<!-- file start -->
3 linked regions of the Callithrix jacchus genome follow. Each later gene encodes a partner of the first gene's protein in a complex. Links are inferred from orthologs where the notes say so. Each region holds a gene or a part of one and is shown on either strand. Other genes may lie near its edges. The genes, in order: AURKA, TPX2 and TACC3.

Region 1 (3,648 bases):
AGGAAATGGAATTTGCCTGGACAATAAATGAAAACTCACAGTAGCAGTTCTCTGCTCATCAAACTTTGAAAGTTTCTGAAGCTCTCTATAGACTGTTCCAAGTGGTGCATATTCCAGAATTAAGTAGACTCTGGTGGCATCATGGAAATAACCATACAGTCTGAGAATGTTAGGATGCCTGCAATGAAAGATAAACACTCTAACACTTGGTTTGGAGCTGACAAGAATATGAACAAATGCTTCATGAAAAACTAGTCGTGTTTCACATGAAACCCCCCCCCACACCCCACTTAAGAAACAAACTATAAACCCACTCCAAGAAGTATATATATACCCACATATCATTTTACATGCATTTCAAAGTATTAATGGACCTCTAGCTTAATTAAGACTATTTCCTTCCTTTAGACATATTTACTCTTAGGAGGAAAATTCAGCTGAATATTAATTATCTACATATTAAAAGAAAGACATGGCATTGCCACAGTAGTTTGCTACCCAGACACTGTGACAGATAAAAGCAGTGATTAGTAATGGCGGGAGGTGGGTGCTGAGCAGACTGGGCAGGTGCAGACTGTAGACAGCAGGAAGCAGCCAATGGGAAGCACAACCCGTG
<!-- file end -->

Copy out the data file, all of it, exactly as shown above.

3 linked regions of the Callithrix jacchus genome follow. Each later gene encodes a partner of the first gene's protein in a complex. Links are inferred from orthologs where the notes say so. Each region holds a gene or a part of one and is shown on either strand. Other genes may lie near its edges. The genes, in order: AURKA, TPX2 and TACC3.

Region 1 (3,648 bases):
AGGAAATGGAATTTGCCTGGACAATAAATGAAAACTCACAGTAGCAGTTCTCTGCTCATCAAACTTTGAAAGTTTCTGAAGCTCTCTATAGACTGTTCCAAGTGGTGCATATTCCAGAATTAAGTAGACTCTGGTGGCATCATGGAAATAACCATACAGTCTGAGAATGTTAGGATGCCTGCAATGAAAGATAAACACTCTAACACTTGGTTTGGAGCTGACAAGAATATGAACAAATGCTTCATGAAAAACTAGTCGTGTTTCACATGAAACCCCCCCCCACACCCCACTTAAGAAACAAACTATAAACCCACTCCAAGAAGTATATATATACCCACATATCATTTTACATGCATTTCAAAGTATTAATGGACCTCTAGCTTAATTAAGACTATTTCCTTCCTTTAGACATATTTACTCTTAGGAGGAAAATTCAGCTGAATATTAATTATCTACATATTAAAAGAAAGACATGGCATTGCCACAGTAGTTTGCTACCCAGACACTGTGACAGATAAAAGCAGTGATTAGTAATGGCGGGAGGTGGGTGCTGAGCAGACTGGGCAGGTGCAGACTGTAGACAGCAGGAAGCAGCCAATGGGAAGCACAACCCGTG